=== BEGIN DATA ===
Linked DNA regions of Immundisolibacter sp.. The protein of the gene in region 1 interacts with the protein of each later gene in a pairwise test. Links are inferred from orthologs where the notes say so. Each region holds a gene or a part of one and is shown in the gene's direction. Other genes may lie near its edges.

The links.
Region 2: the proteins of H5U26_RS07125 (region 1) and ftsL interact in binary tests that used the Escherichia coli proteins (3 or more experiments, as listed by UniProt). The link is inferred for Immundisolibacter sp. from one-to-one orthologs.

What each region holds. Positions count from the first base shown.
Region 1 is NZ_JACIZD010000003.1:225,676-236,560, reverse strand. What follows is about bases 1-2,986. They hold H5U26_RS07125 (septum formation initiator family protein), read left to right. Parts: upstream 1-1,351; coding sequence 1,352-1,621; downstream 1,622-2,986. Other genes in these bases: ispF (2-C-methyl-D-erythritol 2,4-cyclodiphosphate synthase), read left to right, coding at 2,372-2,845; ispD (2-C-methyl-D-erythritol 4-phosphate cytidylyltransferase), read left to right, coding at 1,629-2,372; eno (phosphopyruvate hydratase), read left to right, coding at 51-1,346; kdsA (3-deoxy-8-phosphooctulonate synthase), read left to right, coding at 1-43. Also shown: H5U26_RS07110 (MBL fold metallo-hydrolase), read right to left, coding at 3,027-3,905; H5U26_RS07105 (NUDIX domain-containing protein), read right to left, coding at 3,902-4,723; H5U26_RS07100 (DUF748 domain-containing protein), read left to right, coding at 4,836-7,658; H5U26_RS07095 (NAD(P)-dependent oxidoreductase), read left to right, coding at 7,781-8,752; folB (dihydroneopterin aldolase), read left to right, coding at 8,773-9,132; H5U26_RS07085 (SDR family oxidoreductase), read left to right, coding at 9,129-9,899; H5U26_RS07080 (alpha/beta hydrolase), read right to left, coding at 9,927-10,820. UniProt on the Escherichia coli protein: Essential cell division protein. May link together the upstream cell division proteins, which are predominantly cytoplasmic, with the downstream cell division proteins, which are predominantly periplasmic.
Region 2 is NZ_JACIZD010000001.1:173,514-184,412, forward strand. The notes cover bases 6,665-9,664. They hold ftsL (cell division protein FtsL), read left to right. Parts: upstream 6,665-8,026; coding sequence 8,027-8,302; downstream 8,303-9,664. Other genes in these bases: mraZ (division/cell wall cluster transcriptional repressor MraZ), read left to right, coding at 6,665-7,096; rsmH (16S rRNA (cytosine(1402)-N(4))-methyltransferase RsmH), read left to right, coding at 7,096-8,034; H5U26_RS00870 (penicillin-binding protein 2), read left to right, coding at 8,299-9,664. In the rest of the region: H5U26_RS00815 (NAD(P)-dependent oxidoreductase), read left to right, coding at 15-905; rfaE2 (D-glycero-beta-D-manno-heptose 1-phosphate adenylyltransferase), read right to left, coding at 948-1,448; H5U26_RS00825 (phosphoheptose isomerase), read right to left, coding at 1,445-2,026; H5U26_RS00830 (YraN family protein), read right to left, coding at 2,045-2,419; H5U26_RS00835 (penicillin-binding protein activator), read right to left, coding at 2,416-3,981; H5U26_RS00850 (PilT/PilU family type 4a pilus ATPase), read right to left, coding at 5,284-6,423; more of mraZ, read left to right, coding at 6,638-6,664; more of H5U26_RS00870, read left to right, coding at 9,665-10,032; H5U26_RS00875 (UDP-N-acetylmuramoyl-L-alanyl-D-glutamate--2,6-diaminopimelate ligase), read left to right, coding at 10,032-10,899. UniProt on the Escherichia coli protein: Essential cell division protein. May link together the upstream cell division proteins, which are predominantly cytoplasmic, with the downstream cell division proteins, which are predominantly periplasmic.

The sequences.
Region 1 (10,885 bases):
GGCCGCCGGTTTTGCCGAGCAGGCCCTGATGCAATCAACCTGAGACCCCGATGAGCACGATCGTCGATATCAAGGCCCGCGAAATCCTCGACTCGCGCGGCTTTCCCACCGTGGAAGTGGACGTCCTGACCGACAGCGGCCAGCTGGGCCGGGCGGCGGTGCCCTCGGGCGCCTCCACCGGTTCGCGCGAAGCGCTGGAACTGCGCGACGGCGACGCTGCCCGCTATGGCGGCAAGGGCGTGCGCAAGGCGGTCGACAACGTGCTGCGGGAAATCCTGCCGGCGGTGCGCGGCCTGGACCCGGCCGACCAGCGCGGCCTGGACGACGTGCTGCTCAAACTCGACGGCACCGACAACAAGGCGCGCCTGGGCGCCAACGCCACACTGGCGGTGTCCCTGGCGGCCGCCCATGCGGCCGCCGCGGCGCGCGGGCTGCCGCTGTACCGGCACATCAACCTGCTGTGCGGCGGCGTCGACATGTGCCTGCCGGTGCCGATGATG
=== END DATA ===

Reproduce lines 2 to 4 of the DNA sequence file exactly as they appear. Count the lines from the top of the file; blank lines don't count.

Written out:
The links.
Region 2: the proteins of H5U26_RS07125 (region 1) and ftsL interact in binary tests that used the Escherichia coli proteins (3 or more experiments, as listed by UniProt). The link is inferred for Immundisolibacter sp. from one-to-one orthologs.

What each region holds. Positions count from the first base shown.